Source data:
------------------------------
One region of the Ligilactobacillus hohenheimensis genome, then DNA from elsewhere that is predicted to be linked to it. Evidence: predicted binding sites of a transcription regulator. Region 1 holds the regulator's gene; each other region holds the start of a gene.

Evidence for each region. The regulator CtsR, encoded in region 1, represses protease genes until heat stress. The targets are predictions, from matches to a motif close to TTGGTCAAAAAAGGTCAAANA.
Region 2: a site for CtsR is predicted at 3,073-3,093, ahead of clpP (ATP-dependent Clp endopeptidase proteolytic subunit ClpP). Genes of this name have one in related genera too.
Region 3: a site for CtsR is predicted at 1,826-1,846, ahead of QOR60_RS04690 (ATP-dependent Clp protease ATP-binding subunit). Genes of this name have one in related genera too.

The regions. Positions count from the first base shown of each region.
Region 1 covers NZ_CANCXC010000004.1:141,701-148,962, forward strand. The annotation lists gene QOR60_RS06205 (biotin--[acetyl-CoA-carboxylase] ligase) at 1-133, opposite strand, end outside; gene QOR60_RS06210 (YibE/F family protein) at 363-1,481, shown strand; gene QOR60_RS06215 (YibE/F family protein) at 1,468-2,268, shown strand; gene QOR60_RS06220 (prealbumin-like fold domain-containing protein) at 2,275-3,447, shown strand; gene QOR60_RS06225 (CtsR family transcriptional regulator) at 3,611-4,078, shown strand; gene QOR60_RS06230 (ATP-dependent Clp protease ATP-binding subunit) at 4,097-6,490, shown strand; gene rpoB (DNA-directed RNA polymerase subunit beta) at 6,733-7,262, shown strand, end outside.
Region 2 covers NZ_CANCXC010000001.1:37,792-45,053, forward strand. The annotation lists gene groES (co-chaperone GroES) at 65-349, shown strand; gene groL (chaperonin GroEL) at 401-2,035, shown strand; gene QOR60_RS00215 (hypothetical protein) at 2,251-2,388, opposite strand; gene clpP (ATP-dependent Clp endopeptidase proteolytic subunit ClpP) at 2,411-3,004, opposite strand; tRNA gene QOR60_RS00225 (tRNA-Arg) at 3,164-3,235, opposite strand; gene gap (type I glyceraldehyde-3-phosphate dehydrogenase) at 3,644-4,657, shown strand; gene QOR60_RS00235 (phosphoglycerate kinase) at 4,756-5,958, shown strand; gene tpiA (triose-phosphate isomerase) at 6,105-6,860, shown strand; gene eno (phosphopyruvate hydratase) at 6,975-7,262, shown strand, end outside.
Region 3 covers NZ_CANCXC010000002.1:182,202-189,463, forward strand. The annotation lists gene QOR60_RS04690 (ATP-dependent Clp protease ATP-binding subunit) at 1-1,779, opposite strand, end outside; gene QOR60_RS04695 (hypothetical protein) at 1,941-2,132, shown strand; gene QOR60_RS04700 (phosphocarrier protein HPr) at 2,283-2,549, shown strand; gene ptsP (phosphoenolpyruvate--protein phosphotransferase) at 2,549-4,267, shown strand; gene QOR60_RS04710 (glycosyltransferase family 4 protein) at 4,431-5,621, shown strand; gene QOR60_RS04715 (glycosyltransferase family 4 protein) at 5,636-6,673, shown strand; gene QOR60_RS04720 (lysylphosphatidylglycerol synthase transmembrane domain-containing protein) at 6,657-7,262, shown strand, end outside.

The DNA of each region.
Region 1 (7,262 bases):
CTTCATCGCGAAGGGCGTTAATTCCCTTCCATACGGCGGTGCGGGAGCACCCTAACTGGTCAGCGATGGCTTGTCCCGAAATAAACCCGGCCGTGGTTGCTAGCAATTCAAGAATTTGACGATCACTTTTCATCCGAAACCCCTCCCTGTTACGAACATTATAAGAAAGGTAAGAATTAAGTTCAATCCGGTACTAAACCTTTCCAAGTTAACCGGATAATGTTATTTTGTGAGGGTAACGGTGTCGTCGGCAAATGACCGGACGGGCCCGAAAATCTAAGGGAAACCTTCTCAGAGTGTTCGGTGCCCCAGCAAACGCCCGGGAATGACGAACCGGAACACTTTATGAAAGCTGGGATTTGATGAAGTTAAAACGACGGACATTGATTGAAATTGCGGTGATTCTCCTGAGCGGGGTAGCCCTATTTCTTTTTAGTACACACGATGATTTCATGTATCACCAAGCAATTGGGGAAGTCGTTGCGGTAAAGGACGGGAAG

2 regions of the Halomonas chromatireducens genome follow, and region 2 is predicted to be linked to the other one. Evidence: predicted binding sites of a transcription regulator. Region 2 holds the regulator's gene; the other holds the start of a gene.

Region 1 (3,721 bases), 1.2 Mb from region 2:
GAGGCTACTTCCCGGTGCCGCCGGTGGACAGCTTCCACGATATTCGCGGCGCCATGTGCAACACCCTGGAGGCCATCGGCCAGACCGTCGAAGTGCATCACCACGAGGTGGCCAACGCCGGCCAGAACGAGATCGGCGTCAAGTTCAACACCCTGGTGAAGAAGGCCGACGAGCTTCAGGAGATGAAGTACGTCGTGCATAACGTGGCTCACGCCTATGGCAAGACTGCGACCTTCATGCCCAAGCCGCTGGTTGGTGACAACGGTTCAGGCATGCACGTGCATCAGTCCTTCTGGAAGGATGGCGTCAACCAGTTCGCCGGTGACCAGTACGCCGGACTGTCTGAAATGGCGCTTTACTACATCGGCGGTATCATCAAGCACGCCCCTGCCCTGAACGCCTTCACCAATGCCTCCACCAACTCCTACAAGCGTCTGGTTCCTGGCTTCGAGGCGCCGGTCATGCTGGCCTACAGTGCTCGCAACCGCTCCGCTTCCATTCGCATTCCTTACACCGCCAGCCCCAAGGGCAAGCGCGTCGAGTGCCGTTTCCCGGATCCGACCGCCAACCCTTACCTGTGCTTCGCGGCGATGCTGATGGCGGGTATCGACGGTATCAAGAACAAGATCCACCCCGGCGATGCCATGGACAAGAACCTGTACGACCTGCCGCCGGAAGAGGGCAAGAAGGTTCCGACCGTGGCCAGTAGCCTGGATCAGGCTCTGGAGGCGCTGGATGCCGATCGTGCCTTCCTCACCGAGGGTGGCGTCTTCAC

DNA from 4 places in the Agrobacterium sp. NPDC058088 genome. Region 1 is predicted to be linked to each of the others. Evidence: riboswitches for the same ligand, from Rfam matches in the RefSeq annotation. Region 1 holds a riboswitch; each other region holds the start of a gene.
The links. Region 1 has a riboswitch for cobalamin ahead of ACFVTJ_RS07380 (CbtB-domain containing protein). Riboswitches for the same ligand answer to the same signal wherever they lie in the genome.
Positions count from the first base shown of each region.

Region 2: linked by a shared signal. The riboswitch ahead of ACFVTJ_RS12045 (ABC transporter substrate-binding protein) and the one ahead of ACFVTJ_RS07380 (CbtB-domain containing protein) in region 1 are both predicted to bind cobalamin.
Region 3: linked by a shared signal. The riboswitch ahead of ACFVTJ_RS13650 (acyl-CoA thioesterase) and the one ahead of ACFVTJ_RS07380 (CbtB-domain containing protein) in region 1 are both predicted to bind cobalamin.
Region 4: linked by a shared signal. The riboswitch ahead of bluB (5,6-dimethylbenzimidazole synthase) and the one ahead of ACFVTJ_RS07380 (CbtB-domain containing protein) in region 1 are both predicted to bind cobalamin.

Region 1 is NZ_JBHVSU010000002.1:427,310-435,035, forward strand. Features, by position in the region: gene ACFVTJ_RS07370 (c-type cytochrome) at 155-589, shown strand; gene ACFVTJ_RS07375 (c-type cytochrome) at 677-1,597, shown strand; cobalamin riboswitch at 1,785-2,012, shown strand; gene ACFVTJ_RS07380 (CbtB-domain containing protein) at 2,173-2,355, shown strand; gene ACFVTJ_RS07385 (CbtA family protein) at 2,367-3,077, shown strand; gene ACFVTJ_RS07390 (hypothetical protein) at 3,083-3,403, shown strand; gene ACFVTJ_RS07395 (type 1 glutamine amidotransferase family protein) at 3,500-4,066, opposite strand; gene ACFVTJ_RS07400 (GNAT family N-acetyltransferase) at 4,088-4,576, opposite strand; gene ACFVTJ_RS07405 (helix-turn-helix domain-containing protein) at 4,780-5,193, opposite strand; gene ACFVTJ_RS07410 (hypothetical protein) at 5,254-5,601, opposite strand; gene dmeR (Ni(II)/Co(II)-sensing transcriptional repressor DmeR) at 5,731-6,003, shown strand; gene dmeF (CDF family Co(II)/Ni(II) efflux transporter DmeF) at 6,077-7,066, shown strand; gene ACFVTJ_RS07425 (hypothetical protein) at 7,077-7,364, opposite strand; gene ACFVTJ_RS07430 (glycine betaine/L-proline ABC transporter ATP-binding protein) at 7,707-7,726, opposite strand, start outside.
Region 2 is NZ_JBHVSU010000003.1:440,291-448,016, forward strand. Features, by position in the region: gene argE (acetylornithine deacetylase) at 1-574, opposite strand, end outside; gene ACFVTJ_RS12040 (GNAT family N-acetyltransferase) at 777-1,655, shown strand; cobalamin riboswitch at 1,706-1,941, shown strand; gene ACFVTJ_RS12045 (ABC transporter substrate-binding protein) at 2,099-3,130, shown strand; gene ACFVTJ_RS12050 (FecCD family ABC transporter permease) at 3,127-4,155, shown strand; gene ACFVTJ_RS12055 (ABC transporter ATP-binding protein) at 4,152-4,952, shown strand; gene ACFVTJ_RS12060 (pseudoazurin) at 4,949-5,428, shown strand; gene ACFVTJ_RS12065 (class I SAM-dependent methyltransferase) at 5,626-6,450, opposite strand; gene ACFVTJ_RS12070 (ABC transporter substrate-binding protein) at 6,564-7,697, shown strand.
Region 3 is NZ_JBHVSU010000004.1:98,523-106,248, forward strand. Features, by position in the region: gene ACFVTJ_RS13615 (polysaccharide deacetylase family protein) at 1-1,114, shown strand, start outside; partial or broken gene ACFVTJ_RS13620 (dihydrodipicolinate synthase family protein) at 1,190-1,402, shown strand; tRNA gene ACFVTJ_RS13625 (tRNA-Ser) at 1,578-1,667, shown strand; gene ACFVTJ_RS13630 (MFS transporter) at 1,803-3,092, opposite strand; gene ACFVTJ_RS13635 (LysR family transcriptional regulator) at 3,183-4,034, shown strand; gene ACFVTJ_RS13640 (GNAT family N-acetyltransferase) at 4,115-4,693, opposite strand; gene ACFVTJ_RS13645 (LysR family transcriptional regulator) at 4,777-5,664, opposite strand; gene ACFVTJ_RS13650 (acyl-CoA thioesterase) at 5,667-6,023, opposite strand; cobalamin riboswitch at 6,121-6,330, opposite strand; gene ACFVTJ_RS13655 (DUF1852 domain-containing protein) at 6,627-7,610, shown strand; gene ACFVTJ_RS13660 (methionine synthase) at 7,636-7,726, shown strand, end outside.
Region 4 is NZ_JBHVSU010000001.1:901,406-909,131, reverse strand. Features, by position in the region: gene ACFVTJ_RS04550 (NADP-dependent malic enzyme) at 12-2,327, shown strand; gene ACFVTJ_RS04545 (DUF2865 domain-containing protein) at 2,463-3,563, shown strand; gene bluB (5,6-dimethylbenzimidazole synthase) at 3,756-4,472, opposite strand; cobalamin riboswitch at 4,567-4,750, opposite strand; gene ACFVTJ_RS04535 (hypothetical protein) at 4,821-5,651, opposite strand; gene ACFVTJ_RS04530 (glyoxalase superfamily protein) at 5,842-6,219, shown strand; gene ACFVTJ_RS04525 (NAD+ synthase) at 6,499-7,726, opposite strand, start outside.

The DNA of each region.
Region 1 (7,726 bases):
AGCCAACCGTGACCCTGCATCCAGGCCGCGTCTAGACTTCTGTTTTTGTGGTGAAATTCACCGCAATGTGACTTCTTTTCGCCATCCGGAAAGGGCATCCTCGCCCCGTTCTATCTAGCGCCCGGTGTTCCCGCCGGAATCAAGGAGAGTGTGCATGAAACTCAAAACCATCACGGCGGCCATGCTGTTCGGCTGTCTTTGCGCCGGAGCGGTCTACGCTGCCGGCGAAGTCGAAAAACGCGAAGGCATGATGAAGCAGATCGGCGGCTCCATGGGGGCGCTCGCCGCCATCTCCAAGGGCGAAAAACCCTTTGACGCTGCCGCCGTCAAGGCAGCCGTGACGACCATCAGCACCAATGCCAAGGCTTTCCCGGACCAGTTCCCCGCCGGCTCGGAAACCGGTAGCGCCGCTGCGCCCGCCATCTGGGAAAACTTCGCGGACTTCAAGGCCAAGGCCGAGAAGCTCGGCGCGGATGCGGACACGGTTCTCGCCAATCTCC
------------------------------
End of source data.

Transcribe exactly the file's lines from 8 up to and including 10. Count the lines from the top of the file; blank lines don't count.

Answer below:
Region 3 covers NZ_CANCXC010000002.1:182,202-189,463, forward strand. The annotation lists gene QOR60_RS04690 (ATP-dependent Clp protease ATP-binding subunit) at 1-1,779, opposite strand, end outside; gene QOR60_RS04695 (hypothetical protein) at 1,941-2,132, shown strand; gene QOR60_RS04700 (phosphocarrier protein HPr) at 2,283-2,549, shown strand; gene ptsP (phosphoenolpyruvate--protein phosphotransferase) at 2,549-4,267, shown strand; gene QOR60_RS04710 (glycosyltransferase family 4 protein) at 4,431-5,621, shown strand; gene QOR60_RS04715 (glycosyltransferase family 4 protein) at 5,636-6,673, shown strand; gene QOR60_RS04720 (lysylphosphatidylglycerol synthase transmembrane domain-containing protein) at 6,657-7,262, shown strand, end outside.

The DNA of each region.
Region 1 (7,262 bases):